Jael (Judges 4-5)
Jael sat at the peak of the hill looking down at the battle raging in the valley below. She watched as Sisera’s terrible iron chariots bore down on the Israelites. It would all be over soon—it always was.
This was not the first battle Jael had witnessed. Nor, she assumed, would it be the last. Battles and warfare seemed to be the locus of her and her husband Heber’s existence these days. Ever since they had been drawn into the terrifying world of General Sisera and Sisera’s king, Jabin of Hazor.
Heber was a metal worker, and a highly skilled one at that. His talents were sought after throughout the region. So it was not unexpected that King Jabin would seek Heber out and attempt to recruit him for his seemingly never-ending campaign against the Israelites. That was how Sisera found his way to their doorstep.
From the moment she met him, Jael had a bad feeling about the general. There was something in the way he spoke, so arrogant and self-assured, that made her uncomfortable. She tried to convince Heber to turn down the work, after all, he had more than enough business here amongst their own people. But the allure of working on such innovative devices as Sisera’s iron chariots was too great a temptation. Heber had assured Jael it would only be for a short time. They would go, ensure Sisera’s chariots were in good working order, and then return home—that was six months ago.
Once they arrived at Sisera’s camp, it quickly became clear leaving would not be as easy as they imagined. Sisera considered any attempt to leave the camp while they were “at war” to be high treason—and such treason would be met with the swiftest and cruelest of punishments. Heber’s protestations that they were not, in fact, subjects of King Jabin and thus should be allowed to leave as they saw fit fell on deaf ears.
And so Jael found herself starting down at yet another battle; watching as the arrogant and sadistic general screamed obscenities at his troops and cruelly whipped the horses pulling his chariot.
She was just about to turn around and go back to the camp when she heard a strange sound. It was a woman’s voice screaming, “Israel, Retreat!” Jael’s eyes searched the battlefield until she found the source of the voice. A woman dressed for battle, blood dripping from her sword, had just climbed onto a rocky outcropping directly across from Jael.
Jael was shocked, and in awe. The woman commanded her forces like an expert, directing their retreat. Wait, why were they retreating? The battle had not been going that poorly.
At that moment, a great wall of water slammed into Sisera’s forces. Jael watched in awe as the iron chariots were carried away in the torrent. Jael lept to her feet, hope rising in her heart as she prayed desperately, “Please let him be dead, please let him be dead.”
But as the water receded and the Israelites bore down on the remains of Sisera’s forces, Jael heart sank. There, standing screaming in his chariot, was the familiar form of Sisera. He had survived. But wait, something was different. His voice was no longer the arrogant bellow it normally was; it was now tinged with fear.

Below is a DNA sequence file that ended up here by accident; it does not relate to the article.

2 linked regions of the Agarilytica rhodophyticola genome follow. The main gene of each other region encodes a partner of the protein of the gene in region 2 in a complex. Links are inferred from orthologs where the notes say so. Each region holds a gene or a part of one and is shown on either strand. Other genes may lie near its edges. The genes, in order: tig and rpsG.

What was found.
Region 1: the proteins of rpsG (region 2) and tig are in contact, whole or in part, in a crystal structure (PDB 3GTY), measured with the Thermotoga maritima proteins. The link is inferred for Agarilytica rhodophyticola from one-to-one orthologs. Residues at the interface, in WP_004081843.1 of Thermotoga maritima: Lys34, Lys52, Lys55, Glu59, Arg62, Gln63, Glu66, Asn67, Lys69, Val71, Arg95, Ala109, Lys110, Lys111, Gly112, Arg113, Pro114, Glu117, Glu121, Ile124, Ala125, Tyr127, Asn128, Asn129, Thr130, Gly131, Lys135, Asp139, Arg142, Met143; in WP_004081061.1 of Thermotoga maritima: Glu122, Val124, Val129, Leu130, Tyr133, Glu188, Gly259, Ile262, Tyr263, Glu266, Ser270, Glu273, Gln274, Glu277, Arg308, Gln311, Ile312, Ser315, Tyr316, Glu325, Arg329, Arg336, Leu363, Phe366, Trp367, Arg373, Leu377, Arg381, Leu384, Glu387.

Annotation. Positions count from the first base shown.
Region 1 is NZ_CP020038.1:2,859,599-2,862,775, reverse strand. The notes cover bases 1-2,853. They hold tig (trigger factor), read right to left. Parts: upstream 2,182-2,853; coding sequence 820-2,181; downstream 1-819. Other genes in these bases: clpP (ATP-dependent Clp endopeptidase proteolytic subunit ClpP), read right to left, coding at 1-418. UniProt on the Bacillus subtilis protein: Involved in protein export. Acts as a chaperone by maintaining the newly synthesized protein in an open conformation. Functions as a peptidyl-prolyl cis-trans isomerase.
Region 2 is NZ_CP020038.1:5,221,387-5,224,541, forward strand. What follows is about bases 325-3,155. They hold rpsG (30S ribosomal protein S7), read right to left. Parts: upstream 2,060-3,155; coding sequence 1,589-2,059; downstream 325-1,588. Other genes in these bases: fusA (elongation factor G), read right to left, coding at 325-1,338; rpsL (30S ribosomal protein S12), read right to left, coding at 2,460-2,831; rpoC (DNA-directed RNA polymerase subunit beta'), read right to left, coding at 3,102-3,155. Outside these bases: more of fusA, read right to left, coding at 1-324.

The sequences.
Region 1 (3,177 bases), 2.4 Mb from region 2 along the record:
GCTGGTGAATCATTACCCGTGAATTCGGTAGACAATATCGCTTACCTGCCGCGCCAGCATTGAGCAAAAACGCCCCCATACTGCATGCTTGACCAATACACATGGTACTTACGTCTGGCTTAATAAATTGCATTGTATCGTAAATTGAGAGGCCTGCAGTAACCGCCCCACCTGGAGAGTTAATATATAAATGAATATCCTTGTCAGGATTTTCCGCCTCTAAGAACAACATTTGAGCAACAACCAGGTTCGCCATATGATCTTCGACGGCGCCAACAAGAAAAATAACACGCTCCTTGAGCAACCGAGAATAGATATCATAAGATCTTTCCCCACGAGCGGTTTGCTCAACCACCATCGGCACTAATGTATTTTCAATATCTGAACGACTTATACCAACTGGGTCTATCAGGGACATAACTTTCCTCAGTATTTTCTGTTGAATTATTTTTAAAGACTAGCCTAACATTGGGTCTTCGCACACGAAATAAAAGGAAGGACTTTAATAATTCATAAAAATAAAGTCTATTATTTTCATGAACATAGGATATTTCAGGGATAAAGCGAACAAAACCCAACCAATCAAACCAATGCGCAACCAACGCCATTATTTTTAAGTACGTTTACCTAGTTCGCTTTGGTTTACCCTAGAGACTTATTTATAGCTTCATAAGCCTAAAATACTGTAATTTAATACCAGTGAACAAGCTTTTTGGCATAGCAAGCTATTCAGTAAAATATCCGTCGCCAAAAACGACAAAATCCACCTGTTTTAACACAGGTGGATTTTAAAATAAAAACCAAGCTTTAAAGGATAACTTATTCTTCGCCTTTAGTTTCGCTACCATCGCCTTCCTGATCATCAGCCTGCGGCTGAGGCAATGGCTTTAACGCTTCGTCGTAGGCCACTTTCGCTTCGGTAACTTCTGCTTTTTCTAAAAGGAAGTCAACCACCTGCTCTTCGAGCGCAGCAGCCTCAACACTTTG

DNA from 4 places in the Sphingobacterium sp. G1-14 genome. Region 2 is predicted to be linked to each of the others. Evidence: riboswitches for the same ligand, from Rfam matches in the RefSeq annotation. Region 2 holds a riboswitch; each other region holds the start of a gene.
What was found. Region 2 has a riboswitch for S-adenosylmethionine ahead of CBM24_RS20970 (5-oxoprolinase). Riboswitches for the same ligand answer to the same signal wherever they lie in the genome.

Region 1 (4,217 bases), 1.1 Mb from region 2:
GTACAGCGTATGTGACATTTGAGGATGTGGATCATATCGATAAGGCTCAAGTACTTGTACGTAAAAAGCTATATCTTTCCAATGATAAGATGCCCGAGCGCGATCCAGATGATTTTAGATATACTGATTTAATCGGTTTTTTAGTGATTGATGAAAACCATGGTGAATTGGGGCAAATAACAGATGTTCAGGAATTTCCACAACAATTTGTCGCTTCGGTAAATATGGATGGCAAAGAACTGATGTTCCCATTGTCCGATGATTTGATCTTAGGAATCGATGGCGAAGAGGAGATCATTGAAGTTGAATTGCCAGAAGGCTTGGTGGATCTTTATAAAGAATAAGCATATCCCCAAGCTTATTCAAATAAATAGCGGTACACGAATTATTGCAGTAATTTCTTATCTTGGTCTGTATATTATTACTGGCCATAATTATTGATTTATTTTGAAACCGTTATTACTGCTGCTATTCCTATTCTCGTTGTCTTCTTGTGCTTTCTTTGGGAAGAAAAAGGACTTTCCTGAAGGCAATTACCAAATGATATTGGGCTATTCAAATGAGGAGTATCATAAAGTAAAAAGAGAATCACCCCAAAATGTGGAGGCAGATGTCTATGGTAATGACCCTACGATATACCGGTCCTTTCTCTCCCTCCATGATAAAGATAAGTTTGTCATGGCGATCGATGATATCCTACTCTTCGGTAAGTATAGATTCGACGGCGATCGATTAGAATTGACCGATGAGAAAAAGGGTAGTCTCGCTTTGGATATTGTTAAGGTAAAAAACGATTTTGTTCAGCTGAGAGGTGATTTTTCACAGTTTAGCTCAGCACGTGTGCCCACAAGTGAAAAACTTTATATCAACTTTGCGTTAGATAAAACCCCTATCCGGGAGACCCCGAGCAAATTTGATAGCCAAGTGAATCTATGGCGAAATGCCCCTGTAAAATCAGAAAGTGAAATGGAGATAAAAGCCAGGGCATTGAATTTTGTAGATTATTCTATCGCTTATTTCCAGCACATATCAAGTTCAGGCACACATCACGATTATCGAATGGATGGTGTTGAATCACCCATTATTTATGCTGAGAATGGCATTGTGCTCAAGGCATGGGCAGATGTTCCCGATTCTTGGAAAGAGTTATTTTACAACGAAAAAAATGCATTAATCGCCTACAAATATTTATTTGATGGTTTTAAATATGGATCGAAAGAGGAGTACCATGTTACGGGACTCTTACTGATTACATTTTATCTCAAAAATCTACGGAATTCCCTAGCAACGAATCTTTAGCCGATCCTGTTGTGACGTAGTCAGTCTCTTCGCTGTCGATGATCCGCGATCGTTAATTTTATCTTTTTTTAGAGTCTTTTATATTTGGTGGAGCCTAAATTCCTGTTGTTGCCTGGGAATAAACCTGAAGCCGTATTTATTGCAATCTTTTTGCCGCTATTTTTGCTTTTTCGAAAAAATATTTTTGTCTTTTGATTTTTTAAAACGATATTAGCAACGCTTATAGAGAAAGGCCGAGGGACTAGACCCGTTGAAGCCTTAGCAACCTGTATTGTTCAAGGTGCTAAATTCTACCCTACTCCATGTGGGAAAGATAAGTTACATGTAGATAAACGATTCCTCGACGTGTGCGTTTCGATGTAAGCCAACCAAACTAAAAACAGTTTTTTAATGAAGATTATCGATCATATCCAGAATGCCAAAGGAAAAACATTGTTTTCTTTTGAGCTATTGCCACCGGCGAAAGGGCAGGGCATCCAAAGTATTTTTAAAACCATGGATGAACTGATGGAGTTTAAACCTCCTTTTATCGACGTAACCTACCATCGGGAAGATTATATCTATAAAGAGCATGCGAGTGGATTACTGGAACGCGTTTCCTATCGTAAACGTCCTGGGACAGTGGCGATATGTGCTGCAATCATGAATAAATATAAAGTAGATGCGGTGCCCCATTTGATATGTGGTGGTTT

Jael watched as the Israelites made short work of the remains of Sisera and King Jabin’s grand army. She waited, certain death would soon take Sisera as well. But her heart sank again as she saw him slink off his chariot and began to slither away, caked in mud and filth.
Didn’t the warrior woman across the battlefield see him? Why wasn’t she pursuing him, or sending her forces after him? Didn’t she know who she was letting get away?
But the warrior woman didn’t budge, and Sisera was moving closer to where Jael had been standing, looking on. She turned, and began to make her way quickly back to camp. As she ran, she kept looking back, waiting for one of the warrior woman’s forces to hunt down Sisera and wipe him off the earth.
When she reached the camp, Heber was nowhere to be found. She went inside the tent and sat down, her breath coming in ragged gasps. What if no one killed Sisera. He was bad enough when he was winning. She shuddered to imagine what he would be like now that he had lost everything.
Suddenly, an unwelcome voice cut through the air—it was Sisera, screaming and cursing in anger as he approached the camp.
Jael’s heart froze and she began to shake. “This has to end,” she thought, “he has to end.” Her eyes fell on a nearby tent peg and she grabbed it, clutching it to her chest as she stood. “Be strong,” she whispered to herself, “be a warrior.”
Concealing the tent peg under her clothes, she stepped out of the tent.
“My lord, general, are you alright? Please, have no fear, come sit and rest.” Jael said, willing her voice not to waver.
“Water.” He commanded, “bring me water.”
“Oh, my lord, I can do much better than that. Here we have fresh milk today. Let me bring you some.” Jael disappeared into the tent, she returned with the milk in her hands, and a mallet hidden alongside the tent peg.
“Here, my lord, drink,” she said, as she handed him the bowl.
Sisera grunted, grabbing the bowl from her hands, and lowered his head to drink. Jael stepped behind him, drawing the tent peg and mallet from beneath her clothes. She took careful aim and then, she struck.
Questions to ponder
What was your favorite part of the story?
Where did you see God in the story?
What is God inviting you to try on today in light of the story?
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